Last Updated on November 10, 2021 by BVN

Steve Manos | Special to Black Voice News

COVID-19 has continued to dominate our lives and the news cycle in California over the past year, and understandably so. The state’s first case was confirmed more than 500 days ago, starting us on a long road of social distancing, stay-at-home orders, and heartbreaking stories of strained hospitals. Since the start of the pandemic, we’ve been one of the hardest-hit states, and we’re only recently beginning to see a light in the distance, as vaccinations become widely available.

However, there’s another healthcare crisis looming that could compromise Californians’ ability to get even basic care: a doctor shortage. In 2017, the University of California San Francisco released a study anticipating that demand for primary care providers in our state would outpace supply by 2030, a problem whose urgency has grown with the COVID-19 pandemic. 

It’s a problem that’s notably large in rural areas. After an already long and difficult winter season, rural areas of California now account for some of the highest COVID-19 infection rates in the entire state. With fewer physicians available to serve the millions of rural Californians, there are real questions about our ability not just to effectively reach patients now, but even after the pandemic has well and truly passed. 


Veterans are particularly susceptible to the disparities affecting healthcare in rural California. According to the Census Bureau, veterans are more likely than nonveterans to live in rural parts of the state, meaning they end up suffering more than other groups when rural areas can’t access the care that they need. 

We need lawmakers to outline ways to address this growing problem, and thankfully some government agencies are teaming up with private companies to show what we can do.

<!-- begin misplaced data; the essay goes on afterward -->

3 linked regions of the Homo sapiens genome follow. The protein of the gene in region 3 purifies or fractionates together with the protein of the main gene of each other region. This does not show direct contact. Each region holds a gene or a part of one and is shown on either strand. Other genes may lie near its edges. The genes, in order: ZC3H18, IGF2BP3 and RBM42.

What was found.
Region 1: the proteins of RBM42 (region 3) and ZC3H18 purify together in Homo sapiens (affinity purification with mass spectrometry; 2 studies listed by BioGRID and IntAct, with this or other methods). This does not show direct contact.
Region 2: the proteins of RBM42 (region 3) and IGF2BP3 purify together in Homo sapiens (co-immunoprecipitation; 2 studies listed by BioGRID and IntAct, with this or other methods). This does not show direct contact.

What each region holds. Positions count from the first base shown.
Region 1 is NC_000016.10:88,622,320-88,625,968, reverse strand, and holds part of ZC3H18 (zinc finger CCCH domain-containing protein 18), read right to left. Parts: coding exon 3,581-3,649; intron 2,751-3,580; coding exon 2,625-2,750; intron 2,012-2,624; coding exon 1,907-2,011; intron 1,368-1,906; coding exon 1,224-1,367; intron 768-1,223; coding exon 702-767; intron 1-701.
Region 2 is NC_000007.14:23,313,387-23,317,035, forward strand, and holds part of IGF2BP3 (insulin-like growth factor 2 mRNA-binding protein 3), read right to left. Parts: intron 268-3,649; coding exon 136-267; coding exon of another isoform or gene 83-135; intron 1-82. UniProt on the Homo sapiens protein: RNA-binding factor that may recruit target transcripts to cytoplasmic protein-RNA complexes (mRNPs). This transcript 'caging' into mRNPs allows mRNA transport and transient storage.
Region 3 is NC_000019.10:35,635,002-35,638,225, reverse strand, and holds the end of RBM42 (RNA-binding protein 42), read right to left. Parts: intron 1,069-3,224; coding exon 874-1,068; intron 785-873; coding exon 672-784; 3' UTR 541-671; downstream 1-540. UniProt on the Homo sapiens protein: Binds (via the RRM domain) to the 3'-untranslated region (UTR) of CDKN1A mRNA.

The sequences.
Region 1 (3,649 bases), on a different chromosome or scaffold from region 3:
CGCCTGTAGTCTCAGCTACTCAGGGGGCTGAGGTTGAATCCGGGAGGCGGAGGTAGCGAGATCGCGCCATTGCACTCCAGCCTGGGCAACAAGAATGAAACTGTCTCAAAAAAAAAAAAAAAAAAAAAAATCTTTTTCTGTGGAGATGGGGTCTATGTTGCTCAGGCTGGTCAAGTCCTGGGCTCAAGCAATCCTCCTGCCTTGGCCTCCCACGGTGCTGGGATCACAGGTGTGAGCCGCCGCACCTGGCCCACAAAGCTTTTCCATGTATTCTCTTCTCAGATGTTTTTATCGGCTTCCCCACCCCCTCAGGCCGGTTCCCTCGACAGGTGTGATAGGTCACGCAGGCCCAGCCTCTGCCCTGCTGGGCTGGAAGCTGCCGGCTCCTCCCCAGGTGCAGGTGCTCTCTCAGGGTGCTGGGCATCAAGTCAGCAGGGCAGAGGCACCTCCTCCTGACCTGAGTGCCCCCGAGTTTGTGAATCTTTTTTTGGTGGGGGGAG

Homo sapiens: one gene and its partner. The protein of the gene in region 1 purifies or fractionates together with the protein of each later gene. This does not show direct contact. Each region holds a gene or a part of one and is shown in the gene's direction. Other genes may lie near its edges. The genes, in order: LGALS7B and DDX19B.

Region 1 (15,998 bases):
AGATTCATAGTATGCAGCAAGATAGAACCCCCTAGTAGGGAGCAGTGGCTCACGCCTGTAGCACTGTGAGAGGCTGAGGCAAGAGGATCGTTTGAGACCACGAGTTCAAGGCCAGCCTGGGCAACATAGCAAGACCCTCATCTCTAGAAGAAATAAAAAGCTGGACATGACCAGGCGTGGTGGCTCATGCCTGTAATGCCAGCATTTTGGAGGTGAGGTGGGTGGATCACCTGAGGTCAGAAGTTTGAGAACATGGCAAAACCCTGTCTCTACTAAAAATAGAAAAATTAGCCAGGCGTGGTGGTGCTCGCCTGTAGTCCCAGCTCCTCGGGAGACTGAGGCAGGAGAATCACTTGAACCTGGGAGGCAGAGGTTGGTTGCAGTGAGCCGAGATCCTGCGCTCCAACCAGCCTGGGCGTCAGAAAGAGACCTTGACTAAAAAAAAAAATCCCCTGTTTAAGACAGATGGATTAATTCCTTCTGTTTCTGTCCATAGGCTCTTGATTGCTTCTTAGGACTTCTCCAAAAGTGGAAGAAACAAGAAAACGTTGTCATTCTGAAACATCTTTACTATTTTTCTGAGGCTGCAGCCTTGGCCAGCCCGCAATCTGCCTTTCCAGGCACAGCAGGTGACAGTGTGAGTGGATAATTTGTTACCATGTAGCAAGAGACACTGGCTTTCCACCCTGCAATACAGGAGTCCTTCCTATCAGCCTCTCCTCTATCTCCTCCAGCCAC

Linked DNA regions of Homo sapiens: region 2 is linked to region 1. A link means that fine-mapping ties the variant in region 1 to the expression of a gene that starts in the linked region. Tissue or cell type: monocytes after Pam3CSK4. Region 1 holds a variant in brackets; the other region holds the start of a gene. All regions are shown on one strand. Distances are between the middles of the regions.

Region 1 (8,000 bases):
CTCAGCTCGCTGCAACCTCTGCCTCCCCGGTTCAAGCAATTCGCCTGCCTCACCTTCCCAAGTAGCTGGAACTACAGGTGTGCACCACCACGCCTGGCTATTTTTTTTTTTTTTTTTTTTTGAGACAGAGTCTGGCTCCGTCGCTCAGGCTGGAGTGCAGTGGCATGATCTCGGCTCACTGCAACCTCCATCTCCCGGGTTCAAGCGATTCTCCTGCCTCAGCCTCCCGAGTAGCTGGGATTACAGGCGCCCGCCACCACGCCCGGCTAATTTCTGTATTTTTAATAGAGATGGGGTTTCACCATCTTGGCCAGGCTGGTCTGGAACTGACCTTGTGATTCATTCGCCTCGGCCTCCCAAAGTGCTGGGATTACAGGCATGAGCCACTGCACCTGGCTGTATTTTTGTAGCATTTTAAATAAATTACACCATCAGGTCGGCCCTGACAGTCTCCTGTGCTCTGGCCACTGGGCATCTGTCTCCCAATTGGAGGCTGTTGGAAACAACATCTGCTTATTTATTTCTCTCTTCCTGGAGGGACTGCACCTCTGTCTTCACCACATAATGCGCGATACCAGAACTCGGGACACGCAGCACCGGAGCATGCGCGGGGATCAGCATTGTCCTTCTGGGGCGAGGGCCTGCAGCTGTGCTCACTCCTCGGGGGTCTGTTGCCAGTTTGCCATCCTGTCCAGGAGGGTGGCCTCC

For example, the Department of Veterans Affairs (VA) has recently been improving telehealth options for rural veterans who don’t necessarily live near a VA hospital by working with the American Legion, Veterans of Foreign Wars (VFW), and Philips North America on a program called Accessing Telehealth through Local Area Stations (ATLAS).

The program established sites at local American Legion and VFW posts, meaning that veterans who live in rural parts of California don’t have to travel countless hours for routine visits to the doctor or other basic medical needs. There’s a station located in Los Banos, which is helping to alleviate the burden that results from the recent doctor shortages in the state, while still making healthcare more accessible in the regions most heavily affected by the shortages. 

Collaboration between the government and private companies will be a powerful tool as we address the broader health disparities that affect veterans, rural communities, and other groups that suffer from disparities in access to healthcare, and I hope that California lawmakers will recognize that and work to make more partnerships like this possible. 

We’ve already seen that California’s lawmakers are ready to lead on these issues. Just last year, for example, Representative Mark Takano backed legislation to make online treatment more accessible to veterans. Now, given his influence as chairman of the House Veterans Affairs Committee, I’m confident he sees how much private-public partnerships are helping to address California’s healthcare disparities and gets behind future efforts to make more of those partnerships possible. 

In fighting the COVID-19 pandemic, we’ve gotten a glimpse of some of the bigger disparities that make healthcare difficult for Californians to get, and these are lessons that lawmakers should take to heart. Moving forward, we will need targeted solutions that bring private companies and the government closer together to overcome our state’s biggest obstacles. 

Steve Manos is a city councilman in Lake Elsinore, CA.